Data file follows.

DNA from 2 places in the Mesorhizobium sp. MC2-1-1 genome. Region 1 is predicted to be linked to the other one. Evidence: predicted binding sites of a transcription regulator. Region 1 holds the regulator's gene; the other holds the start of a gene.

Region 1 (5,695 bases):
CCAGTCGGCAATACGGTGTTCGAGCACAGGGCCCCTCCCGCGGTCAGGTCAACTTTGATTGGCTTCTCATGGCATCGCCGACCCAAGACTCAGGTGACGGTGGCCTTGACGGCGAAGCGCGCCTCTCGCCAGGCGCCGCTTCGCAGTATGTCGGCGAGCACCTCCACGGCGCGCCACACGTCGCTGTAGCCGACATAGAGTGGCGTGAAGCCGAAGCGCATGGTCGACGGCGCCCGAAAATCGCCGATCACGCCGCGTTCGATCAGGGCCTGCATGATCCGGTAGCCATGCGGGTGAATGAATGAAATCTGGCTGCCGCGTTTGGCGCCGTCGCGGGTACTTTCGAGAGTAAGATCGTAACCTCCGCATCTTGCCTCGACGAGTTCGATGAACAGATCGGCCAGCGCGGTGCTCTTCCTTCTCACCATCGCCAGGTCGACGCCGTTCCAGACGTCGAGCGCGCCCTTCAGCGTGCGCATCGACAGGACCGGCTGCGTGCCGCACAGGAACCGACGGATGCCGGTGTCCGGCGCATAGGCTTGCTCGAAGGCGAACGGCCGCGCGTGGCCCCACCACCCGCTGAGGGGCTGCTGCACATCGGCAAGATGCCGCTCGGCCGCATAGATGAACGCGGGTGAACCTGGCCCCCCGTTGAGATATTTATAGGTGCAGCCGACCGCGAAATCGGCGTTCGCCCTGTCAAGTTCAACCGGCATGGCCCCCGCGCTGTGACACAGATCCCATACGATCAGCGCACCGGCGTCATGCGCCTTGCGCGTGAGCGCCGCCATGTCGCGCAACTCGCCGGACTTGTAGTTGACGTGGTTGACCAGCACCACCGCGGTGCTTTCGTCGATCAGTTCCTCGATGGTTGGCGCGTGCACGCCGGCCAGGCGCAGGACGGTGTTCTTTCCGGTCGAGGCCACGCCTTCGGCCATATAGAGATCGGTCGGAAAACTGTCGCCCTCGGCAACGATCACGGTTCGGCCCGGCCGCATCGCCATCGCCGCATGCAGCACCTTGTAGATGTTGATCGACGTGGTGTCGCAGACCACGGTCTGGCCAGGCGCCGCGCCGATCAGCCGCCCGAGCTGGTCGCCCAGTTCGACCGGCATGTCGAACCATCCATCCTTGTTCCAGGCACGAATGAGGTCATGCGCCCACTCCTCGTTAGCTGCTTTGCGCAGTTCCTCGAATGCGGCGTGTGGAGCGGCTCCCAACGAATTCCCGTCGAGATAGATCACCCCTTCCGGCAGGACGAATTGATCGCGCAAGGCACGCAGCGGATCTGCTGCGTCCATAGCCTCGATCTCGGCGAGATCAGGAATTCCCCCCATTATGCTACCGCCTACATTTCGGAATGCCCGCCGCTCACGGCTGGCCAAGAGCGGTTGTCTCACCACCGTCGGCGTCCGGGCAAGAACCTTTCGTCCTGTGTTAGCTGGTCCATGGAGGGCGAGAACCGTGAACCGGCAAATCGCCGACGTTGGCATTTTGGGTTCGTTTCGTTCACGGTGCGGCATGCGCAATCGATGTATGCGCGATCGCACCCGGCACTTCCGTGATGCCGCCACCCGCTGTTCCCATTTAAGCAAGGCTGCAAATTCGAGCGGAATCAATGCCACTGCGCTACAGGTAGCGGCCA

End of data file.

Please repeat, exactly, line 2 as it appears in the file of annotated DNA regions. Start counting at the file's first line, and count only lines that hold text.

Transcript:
Region 1 (5,695 bases):